The National Disability Strategy aims to improve disabled people’s everyday lives. Learn more about the Civil Service’s commitment to support disabled civil servants to thrive at work.
Today the Government has published the National Disability Strategy, which aims to tackle the barriers that prevent disabled people from fully benefiting from, and contributing to, every aspect of our society and daily life.
This is the culmination of months of work led by the Cabinet Office Disability Unit, setting out the widest-ranging set of practical actions to improve the lives of disabled people ever developed, across jobs, housing, transport, education, shopping, culture, justice, public services, and data and evidence.
I’m pleased that the Civil Service has committed to a number of actions to improve the working lives of disabled civil servants. Many of these are aligned to the priorities I have set out in my role as Civil Service Inclusion Champion for Disability. They include; supporting leaders at every level to change behaviour and remove the barriers our disabled colleagues experience, increasing development and progression opportunities for existing civil servants who have disabilities and long-term health conditions and for those wishing to join, and working as a collective to improve IT accessibility and interoperability.
It is important that we support our colleagues with disabilities to continue to thrive in their careers. Only by increasing the representation of disabled people at all grades within the Civil Service can we truly reflect British society.
Building on our efforts to date
Our commitments within the National Disability Strategy are:
◼︎We want to encourage and support our staff to talk about disability issues, change perceptions and encourage inclusive behaviour;
◼︎We will achieve and maintain the highest level of Disability Confident accreditation, alongside other major public bodies;
◼︎We will ensure responsive and timely support to meet workplace adjustment needs. This will include training leaders and managers and ensuring clear and accessible guidance is in place by early 2022. It is unacceptable that so many of our colleagues continue to have negative experiences of securing the workplace adjustments they need; and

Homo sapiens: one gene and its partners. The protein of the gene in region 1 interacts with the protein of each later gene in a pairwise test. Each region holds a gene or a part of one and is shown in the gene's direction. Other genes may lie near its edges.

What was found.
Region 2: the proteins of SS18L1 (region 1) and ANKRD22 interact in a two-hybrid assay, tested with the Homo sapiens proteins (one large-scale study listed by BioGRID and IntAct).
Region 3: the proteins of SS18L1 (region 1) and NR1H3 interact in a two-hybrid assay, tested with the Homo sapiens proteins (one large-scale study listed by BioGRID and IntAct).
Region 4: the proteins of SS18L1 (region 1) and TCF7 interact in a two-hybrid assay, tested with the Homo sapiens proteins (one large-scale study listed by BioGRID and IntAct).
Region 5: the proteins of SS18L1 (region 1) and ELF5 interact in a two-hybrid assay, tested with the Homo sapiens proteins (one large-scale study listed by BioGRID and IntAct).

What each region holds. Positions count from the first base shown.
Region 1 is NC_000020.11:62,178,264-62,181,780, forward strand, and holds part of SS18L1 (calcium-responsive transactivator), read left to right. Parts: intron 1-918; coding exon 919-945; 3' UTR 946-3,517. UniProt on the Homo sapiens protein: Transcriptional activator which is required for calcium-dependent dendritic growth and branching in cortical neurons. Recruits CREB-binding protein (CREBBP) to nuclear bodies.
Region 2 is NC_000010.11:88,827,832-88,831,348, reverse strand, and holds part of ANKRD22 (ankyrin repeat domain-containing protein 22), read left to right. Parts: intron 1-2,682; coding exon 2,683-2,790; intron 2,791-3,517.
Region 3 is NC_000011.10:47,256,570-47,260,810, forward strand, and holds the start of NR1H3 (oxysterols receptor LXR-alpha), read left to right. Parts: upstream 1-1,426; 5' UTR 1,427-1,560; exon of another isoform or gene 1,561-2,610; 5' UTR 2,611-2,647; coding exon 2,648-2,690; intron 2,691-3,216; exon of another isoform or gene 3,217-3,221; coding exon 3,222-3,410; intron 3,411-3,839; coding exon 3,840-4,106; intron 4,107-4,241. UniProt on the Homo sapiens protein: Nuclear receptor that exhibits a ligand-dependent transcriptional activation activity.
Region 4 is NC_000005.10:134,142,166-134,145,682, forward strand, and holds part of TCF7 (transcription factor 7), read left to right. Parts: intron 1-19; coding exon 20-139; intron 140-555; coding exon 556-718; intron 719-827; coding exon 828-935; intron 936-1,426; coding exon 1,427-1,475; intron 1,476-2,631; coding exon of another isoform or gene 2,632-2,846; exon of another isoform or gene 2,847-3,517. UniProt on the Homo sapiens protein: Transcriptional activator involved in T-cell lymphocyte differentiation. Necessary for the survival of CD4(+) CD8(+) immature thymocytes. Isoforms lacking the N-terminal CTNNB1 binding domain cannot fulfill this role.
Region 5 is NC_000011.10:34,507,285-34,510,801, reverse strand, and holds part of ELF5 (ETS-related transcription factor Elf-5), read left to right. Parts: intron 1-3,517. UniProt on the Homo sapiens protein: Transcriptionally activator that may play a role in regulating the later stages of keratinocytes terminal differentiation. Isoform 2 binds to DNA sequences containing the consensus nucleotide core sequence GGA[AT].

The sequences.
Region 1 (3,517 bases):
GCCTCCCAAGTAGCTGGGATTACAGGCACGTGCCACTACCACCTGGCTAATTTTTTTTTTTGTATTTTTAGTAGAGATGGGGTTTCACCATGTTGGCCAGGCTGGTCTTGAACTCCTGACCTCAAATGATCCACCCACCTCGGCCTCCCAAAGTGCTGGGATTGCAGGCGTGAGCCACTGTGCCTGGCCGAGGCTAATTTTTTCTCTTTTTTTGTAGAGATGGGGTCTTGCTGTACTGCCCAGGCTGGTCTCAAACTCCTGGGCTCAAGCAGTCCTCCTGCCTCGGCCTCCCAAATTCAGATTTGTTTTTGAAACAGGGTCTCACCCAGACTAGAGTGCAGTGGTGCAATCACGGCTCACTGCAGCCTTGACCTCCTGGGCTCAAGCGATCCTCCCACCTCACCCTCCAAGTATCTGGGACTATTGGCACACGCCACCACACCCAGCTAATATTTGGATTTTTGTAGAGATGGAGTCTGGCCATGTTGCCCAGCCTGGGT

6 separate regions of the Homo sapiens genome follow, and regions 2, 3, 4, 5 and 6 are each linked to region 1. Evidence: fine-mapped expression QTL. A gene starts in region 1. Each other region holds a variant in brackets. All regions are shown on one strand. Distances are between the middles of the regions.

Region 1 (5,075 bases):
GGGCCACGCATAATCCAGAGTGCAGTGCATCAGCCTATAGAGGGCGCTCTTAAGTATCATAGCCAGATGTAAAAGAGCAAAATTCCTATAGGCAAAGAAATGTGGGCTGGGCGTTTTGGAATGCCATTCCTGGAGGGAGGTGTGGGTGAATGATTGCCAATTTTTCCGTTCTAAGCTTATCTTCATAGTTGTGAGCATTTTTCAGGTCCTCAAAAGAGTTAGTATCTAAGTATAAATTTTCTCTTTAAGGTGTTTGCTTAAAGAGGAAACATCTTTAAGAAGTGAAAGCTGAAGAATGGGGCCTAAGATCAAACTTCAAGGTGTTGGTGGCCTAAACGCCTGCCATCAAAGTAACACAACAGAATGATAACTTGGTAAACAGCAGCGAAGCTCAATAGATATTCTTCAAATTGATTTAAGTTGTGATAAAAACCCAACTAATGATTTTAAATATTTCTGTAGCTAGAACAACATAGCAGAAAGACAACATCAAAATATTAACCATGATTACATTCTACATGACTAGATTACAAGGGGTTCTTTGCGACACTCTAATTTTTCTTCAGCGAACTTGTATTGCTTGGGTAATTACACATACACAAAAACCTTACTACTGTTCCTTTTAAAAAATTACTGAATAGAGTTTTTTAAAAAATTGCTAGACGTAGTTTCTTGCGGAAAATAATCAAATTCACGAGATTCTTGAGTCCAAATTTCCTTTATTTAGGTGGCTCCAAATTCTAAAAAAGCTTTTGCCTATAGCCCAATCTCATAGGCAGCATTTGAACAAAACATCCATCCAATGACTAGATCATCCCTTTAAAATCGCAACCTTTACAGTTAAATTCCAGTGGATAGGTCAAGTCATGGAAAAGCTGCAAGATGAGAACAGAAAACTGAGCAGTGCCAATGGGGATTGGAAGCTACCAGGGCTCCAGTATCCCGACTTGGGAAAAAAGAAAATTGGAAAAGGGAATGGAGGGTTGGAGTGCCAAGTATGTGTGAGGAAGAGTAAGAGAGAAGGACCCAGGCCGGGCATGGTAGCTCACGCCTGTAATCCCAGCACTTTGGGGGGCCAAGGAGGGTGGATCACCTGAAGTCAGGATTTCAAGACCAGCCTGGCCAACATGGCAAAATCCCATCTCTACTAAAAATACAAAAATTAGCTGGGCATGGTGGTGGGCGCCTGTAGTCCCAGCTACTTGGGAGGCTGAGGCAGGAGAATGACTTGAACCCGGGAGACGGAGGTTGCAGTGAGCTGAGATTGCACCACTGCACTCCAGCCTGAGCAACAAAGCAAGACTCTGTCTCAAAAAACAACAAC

◼︎We will continue to develop and embed flexible working so that it helps disabled people to thrive and progress in their careers.
How you can help
We know that 13.6% of civil servants have recorded that they have a disability in 2021, up from 7.6% a decade ago. The percentage for the working population is 14.2%, so while we still have some way to go, we’ve made good progress so far.
We’re all responsible for making the Civil Service an inclusive employer for disabled people. It is important to ensure you are thinking about disability and accessibility in all areas of your work, in how you interact with your colleagues, your wider business unit and your department.
When developing policy, ask yourself if you have taken into account the experiences of disabled people. In an interview panel or an event, ask whether or not disabled people are positively represented. When introducing new systems or processes, question if they can be used equally by everyone. When producing communications, think through how accessible your communications are and make sure accessibility is part of your standard practice, and not an afterthought.
Listen and engage
If you manage a colleague with a disability or health condition, ask them about it, actively listen and engage. This is more empowering and helpful than making assumptions about the best way of working or imposing limitations based on your understanding of their condition. It is helpful to remember too that not all disabilities are visible to others.
Challenge yourself to feel comfortable sharing your experiences of disability and encourage colleagues to do the same. You don’t have to be disabled to be part of a disability network or to support disabled colleagues. Allyship is a valuable way of offering support and creating a more inclusive environment.
Finally, remember to undertake learning activities on the Learning Platform for Government. There is a wealth of information on everything from becoming disability confident, workplace adjustments, flexible work arrangements, to mental health awareness and disability awareness. In particular, disabled colleagues have consistently cited to me that their line managers’s confidence and approach has been critical to getting the best out of them, so if you're managing someone with a disability, I strongly urge you to take up these learning opportunities.
This strategy is a really positive step for the Civil Service in our collective commitment to improving the working lives of disabled colleagues. I look forward to championing the implementation of it across the Civil Service.